I was back in Indonesia, having endured the usual sixteen hour flight from London. I walked smartly through the glass-walled halls of Soekarno-Hatta Airport and hurried out into the warm balmy air to be met by my faithful driver.
We travelled along the toll expressway towards Jakarta, city of over fourteen million souls. In spite of the recent riots, Jakarta looked no different from usual.
I was looking forward to more explorations and adventures in the countryside around the city. But first I was desperate to see Min.
As I drove up to Min’s house, I could see that Min was standing at his front door staring out onto the street. Did he know I was going to arrive at that particular moment, or was it just coincidence? Did he normally stand there much of the day? He gave me a nervous, tight-faced smile as I patted him on the arm. His mum assured me that Min was in good health. For at least a year I had been making my meetings with Min less and less frequent, so as to condition him for the day when I would eventually have to leave Indonesia. I hoped the conditioning was working.
Min, his mum and I took a walk to the home of the little tubercular twins Sani and Indra. The twins had grown taller, but no fatter. We met little Saib, the boy who had had a stone removed from his bladder. Saib gave us a shy smile and assured us he was still attending school.
On my second evening back in Jakarta, tubercular Fajar and the little musicians, Ali and Dikin, arrived at my house. Fajar looked a little brighter in his eyes, but Ali was complaining of a headache and weariness. We took Ali to the hospital and it turned out that he was yet another victim of TB. He started to take his cocktail of medicines.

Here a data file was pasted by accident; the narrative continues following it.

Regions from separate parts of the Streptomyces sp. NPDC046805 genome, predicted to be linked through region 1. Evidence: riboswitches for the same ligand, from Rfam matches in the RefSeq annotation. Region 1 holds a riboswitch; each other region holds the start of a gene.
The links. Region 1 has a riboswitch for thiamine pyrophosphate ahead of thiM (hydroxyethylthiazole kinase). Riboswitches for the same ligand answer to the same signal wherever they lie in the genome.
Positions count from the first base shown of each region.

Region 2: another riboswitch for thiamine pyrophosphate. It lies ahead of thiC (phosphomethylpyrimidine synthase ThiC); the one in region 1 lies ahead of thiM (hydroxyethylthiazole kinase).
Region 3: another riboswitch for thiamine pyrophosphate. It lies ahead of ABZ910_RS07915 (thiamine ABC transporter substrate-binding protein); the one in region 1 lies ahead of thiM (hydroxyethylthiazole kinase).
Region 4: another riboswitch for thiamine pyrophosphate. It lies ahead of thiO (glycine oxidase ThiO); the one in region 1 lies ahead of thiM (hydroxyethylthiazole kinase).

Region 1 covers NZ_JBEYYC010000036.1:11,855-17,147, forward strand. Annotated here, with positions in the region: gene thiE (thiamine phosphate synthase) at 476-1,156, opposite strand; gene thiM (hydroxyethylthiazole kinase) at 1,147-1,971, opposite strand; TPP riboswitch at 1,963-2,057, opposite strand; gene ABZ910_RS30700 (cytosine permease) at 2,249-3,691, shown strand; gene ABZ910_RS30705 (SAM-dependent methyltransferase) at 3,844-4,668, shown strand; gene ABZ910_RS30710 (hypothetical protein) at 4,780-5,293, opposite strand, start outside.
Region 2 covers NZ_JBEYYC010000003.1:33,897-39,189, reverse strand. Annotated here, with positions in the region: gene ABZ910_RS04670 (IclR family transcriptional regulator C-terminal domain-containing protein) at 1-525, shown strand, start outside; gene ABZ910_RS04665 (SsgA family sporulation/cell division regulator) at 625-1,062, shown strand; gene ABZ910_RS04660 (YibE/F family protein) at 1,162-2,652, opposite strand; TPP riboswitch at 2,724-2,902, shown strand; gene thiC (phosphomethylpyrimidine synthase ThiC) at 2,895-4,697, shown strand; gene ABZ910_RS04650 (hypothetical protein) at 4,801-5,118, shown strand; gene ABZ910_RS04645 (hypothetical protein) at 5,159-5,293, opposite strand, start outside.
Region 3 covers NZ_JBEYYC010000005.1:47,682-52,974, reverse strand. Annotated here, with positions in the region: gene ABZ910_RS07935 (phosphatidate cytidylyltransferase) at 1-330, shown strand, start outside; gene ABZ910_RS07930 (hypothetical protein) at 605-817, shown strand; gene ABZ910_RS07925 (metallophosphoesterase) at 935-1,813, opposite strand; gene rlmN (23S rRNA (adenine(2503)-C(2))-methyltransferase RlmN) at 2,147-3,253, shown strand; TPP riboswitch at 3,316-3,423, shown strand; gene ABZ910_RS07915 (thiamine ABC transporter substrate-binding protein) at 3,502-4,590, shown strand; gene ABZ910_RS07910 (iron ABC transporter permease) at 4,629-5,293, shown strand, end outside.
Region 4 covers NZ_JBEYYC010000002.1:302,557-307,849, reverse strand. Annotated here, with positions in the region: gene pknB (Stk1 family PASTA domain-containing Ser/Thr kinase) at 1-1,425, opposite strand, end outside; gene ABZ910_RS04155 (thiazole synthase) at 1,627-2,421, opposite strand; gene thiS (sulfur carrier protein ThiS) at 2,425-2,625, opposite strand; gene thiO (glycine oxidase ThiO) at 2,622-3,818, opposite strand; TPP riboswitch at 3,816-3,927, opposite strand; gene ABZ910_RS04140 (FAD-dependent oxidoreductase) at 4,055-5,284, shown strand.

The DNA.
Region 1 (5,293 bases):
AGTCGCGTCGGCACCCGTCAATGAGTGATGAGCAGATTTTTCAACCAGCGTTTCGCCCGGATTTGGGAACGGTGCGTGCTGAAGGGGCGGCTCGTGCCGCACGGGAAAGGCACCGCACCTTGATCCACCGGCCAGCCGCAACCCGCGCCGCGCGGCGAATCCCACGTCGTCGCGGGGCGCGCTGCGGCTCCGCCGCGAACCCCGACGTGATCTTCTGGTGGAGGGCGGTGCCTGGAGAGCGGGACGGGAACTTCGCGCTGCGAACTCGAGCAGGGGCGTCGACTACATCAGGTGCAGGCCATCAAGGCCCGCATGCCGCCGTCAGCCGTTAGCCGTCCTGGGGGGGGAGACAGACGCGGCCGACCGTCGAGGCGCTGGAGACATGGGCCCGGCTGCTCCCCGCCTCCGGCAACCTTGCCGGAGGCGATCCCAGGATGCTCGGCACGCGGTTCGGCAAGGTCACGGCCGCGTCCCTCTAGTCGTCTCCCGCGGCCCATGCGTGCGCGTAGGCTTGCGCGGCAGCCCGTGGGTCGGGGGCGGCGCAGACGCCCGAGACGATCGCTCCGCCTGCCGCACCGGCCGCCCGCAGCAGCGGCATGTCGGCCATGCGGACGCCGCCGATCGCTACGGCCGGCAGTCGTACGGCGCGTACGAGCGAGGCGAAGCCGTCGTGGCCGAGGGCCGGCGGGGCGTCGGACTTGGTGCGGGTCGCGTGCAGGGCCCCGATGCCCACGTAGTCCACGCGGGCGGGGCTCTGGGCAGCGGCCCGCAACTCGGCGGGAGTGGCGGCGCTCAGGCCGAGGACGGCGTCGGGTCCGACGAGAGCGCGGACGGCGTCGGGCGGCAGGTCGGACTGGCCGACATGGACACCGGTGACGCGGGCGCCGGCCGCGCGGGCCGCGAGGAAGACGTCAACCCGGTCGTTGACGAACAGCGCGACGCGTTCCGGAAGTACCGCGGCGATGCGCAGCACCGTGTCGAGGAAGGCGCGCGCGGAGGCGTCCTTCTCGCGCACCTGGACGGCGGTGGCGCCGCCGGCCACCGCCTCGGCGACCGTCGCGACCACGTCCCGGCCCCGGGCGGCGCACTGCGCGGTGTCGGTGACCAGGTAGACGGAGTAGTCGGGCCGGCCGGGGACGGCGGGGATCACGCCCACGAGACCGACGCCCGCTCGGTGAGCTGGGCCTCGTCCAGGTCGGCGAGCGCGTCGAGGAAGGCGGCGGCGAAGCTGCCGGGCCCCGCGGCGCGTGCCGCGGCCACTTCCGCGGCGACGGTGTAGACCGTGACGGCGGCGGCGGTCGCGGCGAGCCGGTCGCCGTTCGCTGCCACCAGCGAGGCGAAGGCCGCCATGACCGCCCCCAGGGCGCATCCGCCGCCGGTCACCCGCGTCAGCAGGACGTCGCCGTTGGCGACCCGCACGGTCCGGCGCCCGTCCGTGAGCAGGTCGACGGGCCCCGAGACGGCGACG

On a morning journey to Bogor I stopped off in Parung to see Nurul, the woman with lumps on her breasts. She was sitting on a mat at the front door of her wooden shack, her big-eyed little son at her side. I asked her if she had changed her mind about going to the hospital. She was still determined not to go. I asked her how much of the medicine she had left. She said that she had stopped taking the medicine as it made her feel sick. After failing to persuade her to change her mind about medical treatment, I left her some money, and motored on to Bogor to visit the family of Asep.
In Bogor Baru I walked through the fields of rice and tapioca until I came to the dark, damp hollow under the trees and the damp, earth-floor house where Asep had once lived, before dying of TB. Standing outside the house were Asep’s son, grinning and looking taller and less malnourished, and Asep’s daughter, still innocent and sweet in appearance. My driver had been coming to Asep’s house once a month to deliver a little money for the family. I confirmed with Asep’s smiling wife that she had been receiving the money and apparently making good use of it.
Near Asep’s house I spotted little Andi. He too was taller, but his swollen tummy suggested he still had worms.
At the mental hospital I was met with shrieks of joy by both Firdaus, the boy with the scars and lumps, and by the boy with the strange eyes. The female nurse who was in charge suggested we take the two children for a short run in my van, and stop off at a shop. We drove past the golf course, stopped at a little store, bought packets of noodles, tinned milk and biscuits and then returned to the hospital.